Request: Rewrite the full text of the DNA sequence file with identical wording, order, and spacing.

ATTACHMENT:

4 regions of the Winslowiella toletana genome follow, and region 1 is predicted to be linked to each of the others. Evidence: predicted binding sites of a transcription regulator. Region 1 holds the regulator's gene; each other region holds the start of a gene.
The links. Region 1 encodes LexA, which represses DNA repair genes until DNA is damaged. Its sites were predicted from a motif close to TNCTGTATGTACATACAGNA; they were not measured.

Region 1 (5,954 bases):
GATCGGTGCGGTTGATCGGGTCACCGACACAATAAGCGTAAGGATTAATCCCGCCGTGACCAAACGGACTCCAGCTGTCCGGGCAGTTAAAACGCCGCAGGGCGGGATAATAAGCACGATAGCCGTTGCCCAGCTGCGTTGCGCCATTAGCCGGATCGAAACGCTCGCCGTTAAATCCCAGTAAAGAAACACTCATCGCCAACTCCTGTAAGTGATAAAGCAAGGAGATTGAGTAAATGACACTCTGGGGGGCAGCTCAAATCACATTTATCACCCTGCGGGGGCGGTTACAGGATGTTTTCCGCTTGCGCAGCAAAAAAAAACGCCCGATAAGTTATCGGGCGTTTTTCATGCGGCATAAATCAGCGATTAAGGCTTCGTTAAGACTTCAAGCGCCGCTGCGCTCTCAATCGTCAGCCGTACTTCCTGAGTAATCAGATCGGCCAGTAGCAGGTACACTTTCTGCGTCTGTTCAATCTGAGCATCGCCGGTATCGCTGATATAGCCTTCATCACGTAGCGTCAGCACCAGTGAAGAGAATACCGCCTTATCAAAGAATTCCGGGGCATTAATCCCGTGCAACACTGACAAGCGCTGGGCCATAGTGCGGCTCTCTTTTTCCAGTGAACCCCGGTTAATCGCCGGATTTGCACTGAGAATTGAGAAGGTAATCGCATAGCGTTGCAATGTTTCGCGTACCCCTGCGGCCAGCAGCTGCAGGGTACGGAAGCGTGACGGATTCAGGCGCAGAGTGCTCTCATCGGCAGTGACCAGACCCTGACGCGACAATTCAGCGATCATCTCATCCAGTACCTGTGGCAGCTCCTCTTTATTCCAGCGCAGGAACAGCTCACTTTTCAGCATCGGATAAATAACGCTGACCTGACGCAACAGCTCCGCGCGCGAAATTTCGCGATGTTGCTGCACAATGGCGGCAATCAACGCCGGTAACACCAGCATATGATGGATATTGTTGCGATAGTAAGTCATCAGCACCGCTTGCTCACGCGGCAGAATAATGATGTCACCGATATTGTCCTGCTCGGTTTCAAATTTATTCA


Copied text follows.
4 regions of the Winslowiella toletana genome follow, and region 1 is predicted to be linked to each of the others. Evidence: predicted binding sites of a transcription regulator. Region 1 holds the regulator's gene; each other region holds the start of a gene.
The links. Region 1 encodes LexA, which represses DNA repair genes until DNA is damaged. Its sites were predicted from a motif close to TNCTGTATGTACATACAGNA; they were not measured.

Region 1 (5,954 bases):
GATCGGTGCGGTTGATCGGGTCACCGACACAATAAGCGTAAGGATTAATCCCGCCGTGACCAAACGGACTCCAGCTGTCCGGGCAGTTAAAACGCCGCAGGGCGGGATAATAAGCACGATAGCCGTTGCCCAGCTGCGTTGCGCCATTAGCCGGATCGAAACGCTCGCCGTTAAATCCCAGTAAAGAAACACTCATCGCCAACTCCTGTAAGTGATAAAGCAAGGAGATTGAGTAAATGACACTCTGGGGGGCAGCTCAAATCACATTTATCACCCTGCGGGGGCGGTTACAGGATGTTTTCCGCTTGCGCAGCAAAAAAAAACGCCCGATAAGTTATCGGGCGTTTTTCATGCGGCATAAATCAGCGATTAAGGCTTCGTTAAGACTTCAAGCGCCGCTGCGCTCTCAATCGTCAGCCGTACTTCCTGAGTAATCAGATCGGCCAGTAGCAGGTACACTTTCTGCGTCTGTTCAATCTGAGCATCGCCGGTATCGCTGATATAGCCTTCATCACGTAGCGTCAGCACCAGTGAAGAGAATACCGCCTTATCAAAGAATTCCGGGGCATTAATCCCGTGCAACACTGACAAGCGCTGGGCCATAGTGCGGCTCTCTTTTTCCAGTGAACCCCGGTTAATCGCCGGATTTGCACTGAGAATTGAGAAGGTAATCGCATAGCGTTGCAATGTTTCGCGTACCCCTGCGGCCAGCAGCTGCAGGGTACGGAAGCGTGACGGATTCAGGCGCAGAGTGCTCTCATCGGCAGTGACCAGACCCTGACGCGACAATTCAGCGATCATCTCATCCAGTACCTGTGGCAGCTCCTCTTTATTCCAGCGCAGGAACAGCTCACTTTTCAGCATCGGATAAATAACGCTGACCTGACGCAACAGCTCCGCGCGCGAAATTTCGCGATGTTGCTGCACAATGGCGGCAATCAACGCCGGTAACACCAGCATATGATGGATATTGTTGCGATAGTAAGTCATCAGCACCGCTTGCTCACGCGGCAGAATAATGATGTCACCGATATTGTCCTGCTCGGTTTCAAATTTATTCA